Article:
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Barron's Booknotes-Julius Caesar by William Shakespeare
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LINES 215-294

Caesar leaves with his followers, and Casca describes the events of the day-how Caesar three times refused the crown.

Was this a cynical gesture to manipulate the feelings of the public? It was Caesar's loyal follower Antony who offered the crown-perhaps the two politicians worked out their "act" beforehand. Casca thinks so, but Casca is one of the conspirators and would interpret events in a way that was unflattering to Caesar.

Casca is as cynical about the crowds as he is about Caesar, and describes how

the rabblement hooted, and clapped their chopt hands, and threw up their sweaty nightcaps, and uttered such a deal of stinking breath... that it had, almost, choked Caesar.

Act I, Scene ii, lines 243-247

If Caesar "had stabbed their mothers," says Casca, they still would have loved him (lines 274-275).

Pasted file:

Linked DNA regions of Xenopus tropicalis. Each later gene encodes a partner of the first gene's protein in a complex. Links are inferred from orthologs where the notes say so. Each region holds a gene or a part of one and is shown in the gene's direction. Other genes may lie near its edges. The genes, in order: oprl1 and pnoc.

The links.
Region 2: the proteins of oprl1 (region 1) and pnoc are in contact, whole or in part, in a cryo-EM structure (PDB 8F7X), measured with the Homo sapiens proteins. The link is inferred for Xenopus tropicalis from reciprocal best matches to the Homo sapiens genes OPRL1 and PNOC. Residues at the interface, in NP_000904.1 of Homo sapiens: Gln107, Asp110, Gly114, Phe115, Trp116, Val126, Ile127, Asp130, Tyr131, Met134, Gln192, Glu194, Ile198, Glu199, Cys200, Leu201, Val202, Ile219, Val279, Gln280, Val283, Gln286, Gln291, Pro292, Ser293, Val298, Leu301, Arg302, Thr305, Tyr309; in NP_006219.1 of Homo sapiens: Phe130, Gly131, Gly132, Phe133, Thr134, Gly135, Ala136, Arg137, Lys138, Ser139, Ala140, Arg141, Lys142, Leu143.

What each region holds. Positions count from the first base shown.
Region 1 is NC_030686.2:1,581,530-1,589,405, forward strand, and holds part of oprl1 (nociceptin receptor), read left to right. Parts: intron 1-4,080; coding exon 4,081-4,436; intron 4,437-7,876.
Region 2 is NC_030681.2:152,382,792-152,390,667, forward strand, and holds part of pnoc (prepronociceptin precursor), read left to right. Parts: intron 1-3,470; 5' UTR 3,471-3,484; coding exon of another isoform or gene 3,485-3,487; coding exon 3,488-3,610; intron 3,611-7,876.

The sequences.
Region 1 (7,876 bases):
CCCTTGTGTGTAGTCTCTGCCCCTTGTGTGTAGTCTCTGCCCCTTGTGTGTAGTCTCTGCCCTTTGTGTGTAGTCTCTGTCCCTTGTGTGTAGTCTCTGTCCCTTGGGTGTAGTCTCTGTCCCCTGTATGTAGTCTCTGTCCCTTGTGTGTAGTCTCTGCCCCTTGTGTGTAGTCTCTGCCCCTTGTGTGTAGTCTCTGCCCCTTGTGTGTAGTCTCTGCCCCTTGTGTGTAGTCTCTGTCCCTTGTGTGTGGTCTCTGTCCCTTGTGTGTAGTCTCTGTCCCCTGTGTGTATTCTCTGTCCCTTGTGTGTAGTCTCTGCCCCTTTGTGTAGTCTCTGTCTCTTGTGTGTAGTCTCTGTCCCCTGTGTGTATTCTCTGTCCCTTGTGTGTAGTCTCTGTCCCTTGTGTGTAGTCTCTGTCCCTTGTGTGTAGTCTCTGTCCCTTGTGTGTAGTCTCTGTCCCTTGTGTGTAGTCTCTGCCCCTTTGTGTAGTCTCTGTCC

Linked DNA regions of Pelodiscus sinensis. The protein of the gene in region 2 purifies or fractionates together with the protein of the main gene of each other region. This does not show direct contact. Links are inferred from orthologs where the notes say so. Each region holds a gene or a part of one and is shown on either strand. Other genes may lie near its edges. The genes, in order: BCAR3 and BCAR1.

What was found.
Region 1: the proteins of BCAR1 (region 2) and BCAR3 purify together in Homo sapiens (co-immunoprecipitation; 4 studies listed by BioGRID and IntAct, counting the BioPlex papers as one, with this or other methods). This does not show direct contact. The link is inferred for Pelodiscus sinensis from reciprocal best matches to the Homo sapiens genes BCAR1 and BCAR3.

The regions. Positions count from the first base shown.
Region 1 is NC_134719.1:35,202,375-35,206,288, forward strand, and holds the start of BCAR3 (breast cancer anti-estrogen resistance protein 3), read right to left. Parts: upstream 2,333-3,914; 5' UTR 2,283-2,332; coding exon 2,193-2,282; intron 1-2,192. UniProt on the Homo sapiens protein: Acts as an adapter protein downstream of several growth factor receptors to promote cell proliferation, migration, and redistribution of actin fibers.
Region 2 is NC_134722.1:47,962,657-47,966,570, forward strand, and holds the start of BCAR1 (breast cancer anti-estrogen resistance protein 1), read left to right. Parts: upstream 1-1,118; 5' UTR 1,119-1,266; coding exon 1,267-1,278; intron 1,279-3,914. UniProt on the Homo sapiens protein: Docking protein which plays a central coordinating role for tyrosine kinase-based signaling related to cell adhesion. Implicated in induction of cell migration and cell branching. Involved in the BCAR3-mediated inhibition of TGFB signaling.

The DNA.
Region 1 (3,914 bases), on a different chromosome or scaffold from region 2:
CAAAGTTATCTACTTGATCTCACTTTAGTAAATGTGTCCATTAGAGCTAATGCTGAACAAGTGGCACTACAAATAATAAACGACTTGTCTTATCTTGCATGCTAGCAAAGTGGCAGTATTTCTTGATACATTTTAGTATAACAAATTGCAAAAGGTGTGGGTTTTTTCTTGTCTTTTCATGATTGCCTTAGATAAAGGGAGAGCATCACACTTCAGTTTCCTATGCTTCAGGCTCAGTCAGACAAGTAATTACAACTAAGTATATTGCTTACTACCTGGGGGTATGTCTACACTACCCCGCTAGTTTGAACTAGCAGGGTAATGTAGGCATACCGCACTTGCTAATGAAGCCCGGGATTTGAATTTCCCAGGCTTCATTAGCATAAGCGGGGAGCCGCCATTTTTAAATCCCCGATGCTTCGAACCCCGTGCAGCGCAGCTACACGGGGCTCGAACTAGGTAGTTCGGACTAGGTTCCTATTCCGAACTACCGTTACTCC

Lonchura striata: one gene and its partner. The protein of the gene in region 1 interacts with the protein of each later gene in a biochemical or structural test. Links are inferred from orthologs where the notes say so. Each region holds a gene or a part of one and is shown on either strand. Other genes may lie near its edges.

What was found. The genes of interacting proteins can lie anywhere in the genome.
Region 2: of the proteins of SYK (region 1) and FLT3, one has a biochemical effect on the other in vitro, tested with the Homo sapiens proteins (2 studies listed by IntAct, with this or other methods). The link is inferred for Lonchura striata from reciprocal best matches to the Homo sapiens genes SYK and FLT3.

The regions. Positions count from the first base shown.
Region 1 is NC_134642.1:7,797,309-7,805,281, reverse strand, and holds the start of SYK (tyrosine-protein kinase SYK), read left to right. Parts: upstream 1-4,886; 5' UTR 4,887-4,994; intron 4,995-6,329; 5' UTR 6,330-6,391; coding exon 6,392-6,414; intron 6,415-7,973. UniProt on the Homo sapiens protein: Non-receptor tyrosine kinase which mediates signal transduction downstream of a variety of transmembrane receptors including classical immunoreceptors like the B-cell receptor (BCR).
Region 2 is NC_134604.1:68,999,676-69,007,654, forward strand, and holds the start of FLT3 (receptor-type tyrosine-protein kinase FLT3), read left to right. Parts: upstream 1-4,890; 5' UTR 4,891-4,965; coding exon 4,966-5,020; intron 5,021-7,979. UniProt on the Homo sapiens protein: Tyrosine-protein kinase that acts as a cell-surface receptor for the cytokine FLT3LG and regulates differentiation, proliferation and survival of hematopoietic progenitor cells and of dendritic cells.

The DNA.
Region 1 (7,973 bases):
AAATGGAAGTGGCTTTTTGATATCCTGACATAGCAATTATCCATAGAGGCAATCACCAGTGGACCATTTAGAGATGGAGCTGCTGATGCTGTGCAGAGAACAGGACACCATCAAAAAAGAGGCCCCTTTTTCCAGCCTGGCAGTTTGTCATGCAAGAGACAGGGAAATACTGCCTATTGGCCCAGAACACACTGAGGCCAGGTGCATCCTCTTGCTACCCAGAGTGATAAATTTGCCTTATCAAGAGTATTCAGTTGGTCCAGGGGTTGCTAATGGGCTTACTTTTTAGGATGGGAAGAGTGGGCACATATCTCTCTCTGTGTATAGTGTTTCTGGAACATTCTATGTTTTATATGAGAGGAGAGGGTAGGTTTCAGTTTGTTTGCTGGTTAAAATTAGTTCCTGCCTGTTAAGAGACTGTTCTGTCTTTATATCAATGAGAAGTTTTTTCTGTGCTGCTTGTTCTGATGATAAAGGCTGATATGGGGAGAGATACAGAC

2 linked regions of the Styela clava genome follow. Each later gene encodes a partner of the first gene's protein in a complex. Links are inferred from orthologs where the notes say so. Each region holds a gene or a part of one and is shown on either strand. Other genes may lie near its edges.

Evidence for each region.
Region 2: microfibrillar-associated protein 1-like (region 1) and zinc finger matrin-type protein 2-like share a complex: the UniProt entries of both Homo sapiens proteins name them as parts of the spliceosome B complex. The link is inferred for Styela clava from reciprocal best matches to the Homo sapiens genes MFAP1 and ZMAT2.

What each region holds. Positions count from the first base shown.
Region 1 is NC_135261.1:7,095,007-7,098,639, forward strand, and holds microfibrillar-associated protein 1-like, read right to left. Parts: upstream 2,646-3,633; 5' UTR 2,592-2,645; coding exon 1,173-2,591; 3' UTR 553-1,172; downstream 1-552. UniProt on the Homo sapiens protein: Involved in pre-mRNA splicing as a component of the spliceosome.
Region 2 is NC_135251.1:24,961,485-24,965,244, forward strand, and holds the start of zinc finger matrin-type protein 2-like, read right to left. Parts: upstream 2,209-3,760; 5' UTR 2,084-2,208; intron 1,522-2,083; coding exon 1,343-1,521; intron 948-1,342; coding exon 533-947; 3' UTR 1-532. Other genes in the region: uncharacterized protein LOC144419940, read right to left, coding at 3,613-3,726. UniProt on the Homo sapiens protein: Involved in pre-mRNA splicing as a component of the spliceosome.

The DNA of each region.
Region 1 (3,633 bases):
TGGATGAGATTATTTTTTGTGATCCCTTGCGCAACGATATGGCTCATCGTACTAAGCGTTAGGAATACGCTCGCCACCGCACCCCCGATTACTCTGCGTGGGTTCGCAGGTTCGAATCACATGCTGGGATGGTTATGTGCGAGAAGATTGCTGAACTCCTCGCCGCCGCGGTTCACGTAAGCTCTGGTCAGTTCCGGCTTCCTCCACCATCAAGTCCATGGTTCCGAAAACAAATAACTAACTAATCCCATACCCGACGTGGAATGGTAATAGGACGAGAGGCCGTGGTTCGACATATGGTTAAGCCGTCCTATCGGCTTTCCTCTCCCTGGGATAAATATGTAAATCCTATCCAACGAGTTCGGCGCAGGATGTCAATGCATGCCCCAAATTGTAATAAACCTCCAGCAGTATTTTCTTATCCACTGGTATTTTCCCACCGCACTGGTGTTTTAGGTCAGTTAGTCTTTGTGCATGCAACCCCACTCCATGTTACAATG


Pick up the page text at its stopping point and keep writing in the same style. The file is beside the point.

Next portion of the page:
NOTE: ON THE COMMON PEOPLE
If we can believe Casca, the common people behaved collectively like a blind beast, incapable of ruling itself or of knowing what is in its own best interests.

Power in a republic comes ultimately from the people, who are supposed to have the wisdom to select responsible leaders. The people of Rome seem to lack this wisdom. Are they the true villains in Julius Caesar? Is Shakespeare pointing out what happens to a country when the people ignore their responsibilities? Perhaps he is not passing judgment, but merely exploring the historical reasons why Rome was transformed from a republic into a monarchy.

Though Shakespeare may lack a democratic faith in the common man, and be skeptical of the rabble's right to self-rule, he is not necessarily as uncharitable as Casca. Casca's harsh words remind us that most of the conspirators are really fighting to retain their privileges, not to defend the rights of the people. On several occasions Caesar acts and speaks on behalf of his public-something that cannot be said of his assassins.



Observe (line 233) that Brutus calls Casca "gentle." Throughout the play characters greet each other with similar terms of endearment which are either inappropriate or unfelt.

Observe, too, (lines 284-286) that Marullus and Flavius have been exiled or put to death. This is the only time in the play that Caesar deprives anyone of his civil liberties. Is this the act of a tyrant? Or is it the just verdict of a strong leader who refuses to tolerate treason?

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